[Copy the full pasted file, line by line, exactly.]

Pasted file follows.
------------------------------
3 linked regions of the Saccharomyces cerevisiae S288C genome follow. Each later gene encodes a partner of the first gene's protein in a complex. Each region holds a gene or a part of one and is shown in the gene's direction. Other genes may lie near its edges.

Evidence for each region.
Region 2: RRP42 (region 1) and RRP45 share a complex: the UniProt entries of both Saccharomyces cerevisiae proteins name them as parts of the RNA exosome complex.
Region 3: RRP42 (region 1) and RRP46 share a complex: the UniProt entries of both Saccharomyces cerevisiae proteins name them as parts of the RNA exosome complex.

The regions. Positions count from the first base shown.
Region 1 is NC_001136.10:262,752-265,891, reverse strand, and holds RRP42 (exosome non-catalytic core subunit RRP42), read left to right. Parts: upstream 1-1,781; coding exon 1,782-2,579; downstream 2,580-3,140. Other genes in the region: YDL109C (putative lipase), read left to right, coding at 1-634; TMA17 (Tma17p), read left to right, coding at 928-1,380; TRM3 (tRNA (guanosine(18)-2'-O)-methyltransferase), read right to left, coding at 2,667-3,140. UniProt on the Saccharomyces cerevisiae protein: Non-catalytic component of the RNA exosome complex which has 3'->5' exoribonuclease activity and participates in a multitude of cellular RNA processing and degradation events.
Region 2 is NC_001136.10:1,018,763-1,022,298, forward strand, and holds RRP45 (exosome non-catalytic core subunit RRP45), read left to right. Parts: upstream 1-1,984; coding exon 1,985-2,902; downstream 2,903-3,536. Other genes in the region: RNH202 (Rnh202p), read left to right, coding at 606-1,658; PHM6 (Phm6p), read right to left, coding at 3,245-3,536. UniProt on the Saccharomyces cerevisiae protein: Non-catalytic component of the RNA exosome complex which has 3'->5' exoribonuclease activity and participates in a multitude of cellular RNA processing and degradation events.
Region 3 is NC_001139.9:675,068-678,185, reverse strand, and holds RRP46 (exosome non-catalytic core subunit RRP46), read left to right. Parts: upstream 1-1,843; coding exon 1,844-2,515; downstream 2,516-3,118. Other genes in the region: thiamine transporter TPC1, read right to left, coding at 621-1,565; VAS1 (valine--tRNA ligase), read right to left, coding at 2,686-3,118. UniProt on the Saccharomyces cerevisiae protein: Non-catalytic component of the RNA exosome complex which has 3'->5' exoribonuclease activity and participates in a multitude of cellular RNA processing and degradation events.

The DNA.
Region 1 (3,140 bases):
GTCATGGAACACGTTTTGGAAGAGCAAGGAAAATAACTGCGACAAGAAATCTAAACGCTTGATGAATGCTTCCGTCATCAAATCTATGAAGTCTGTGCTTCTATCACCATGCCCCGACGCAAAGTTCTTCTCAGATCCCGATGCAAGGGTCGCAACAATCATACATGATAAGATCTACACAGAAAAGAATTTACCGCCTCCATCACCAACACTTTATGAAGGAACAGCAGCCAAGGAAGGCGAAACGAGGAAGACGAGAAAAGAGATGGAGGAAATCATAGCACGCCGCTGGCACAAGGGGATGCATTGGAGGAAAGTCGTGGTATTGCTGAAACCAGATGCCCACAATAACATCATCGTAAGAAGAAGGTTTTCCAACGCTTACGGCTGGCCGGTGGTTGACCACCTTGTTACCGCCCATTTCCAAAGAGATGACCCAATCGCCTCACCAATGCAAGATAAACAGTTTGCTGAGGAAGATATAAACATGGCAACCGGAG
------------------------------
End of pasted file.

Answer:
3 linked regions of the Saccharomyces cerevisiae S288C genome follow. Each later gene encodes a partner of the first gene's protein in a complex. Each region holds a gene or a part of one and is shown in the gene's direction. Other genes may lie near its edges.

Evidence for each region.
Region 2: RRP42 (region 1) and RRP45 share a complex: the UniProt entries of both Saccharomyces cerevisiae proteins name them as parts of the RNA exosome complex.
Region 3: RRP42 (region 1) and RRP46 share a complex: the UniProt entries of both Saccharomyces cerevisiae proteins name them as parts of the RNA exosome complex.

The regions. Positions count from the first base shown.
Region 1 is NC_001136.10:262,752-265,891, reverse strand, and holds RRP42 (exosome non-catalytic core subunit RRP42), read left to right. Parts: upstream 1-1,781; coding exon 1,782-2,579; downstream 2,580-3,140. Other genes in the region: YDL109C (putative lipase), read left to right, coding at 1-634; TMA17 (Tma17p), read left to right, coding at 928-1,380; TRM3 (tRNA (guanosine(18)-2'-O)-methyltransferase), read right to left, coding at 2,667-3,140. UniProt on the Saccharomyces cerevisiae protein: Non-catalytic component of the RNA exosome complex which has 3'->5' exoribonuclease activity and participates in a multitude of cellular RNA processing and degradation events.
Region 2 is NC_001136.10:1,018,763-1,022,298, forward strand, and holds RRP45 (exosome non-catalytic core subunit RRP45), read left to right. Parts: upstream 1-1,984; coding exon 1,985-2,902; downstream 2,903-3,536. Other genes in the region: RNH202 (Rnh202p), read left to right, coding at 606-1,658; PHM6 (Phm6p), read right to left, coding at 3,245-3,536. UniProt on the Saccharomyces cerevisiae protein: Non-catalytic component of the RNA exosome complex which has 3'->5' exoribonuclease activity and participates in a multitude of cellular RNA processing and degradation events.
Region 3 is NC_001139.9:675,068-678,185, reverse strand, and holds RRP46 (exosome non-catalytic core subunit RRP46), read left to right. Parts: upstream 1-1,843; coding exon 1,844-2,515; downstream 2,516-3,118. Other genes in the region: thiamine transporter TPC1, read right to left, coding at 621-1,565; VAS1 (valine--tRNA ligase), read right to left, coding at 2,686-3,118. UniProt on the Saccharomyces cerevisiae protein: Non-catalytic component of the RNA exosome complex which has 3'->5' exoribonuclease activity and participates in a multitude of cellular RNA processing and degradation events.

The DNA.
Region 1 (3,140 bases):
GTCATGGAACACGTTTTGGAAGAGCAAGGAAAATAACTGCGACAAGAAATCTAAACGCTTGATGAATGCTTCCGTCATCAAATCTATGAAGTCTGTGCTTCTATCACCATGCCCCGACGCAAAGTTCTTCTCAGATCCCGATGCAAGGGTCGCAACAATCATACATGATAAGATCTACACAGAAAAGAATTTACCGCCTCCATCACCAACACTTTATGAAGGAACAGCAGCCAAGGAAGGCGAAACGAGGAAGACGAGAAAAGAGATGGAGGAAATCATAGCACGCCGCTGGCACAAGGGGATGCATTGGAGGAAAGTCGTGGTATTGCTGAAACCAGATGCCCACAATAACATCATCGTAAGAAGAAGGTTTTCCAACGCTTACGGCTGGCCGGTGGTTGACCACCTTGTTACCGCCCATTTCCAAAGAGATGACCCAATCGCCTCACCAATGCAAGATAAACAGTTTGCTGAGGAAGATATAAACATGGCAACCGGAG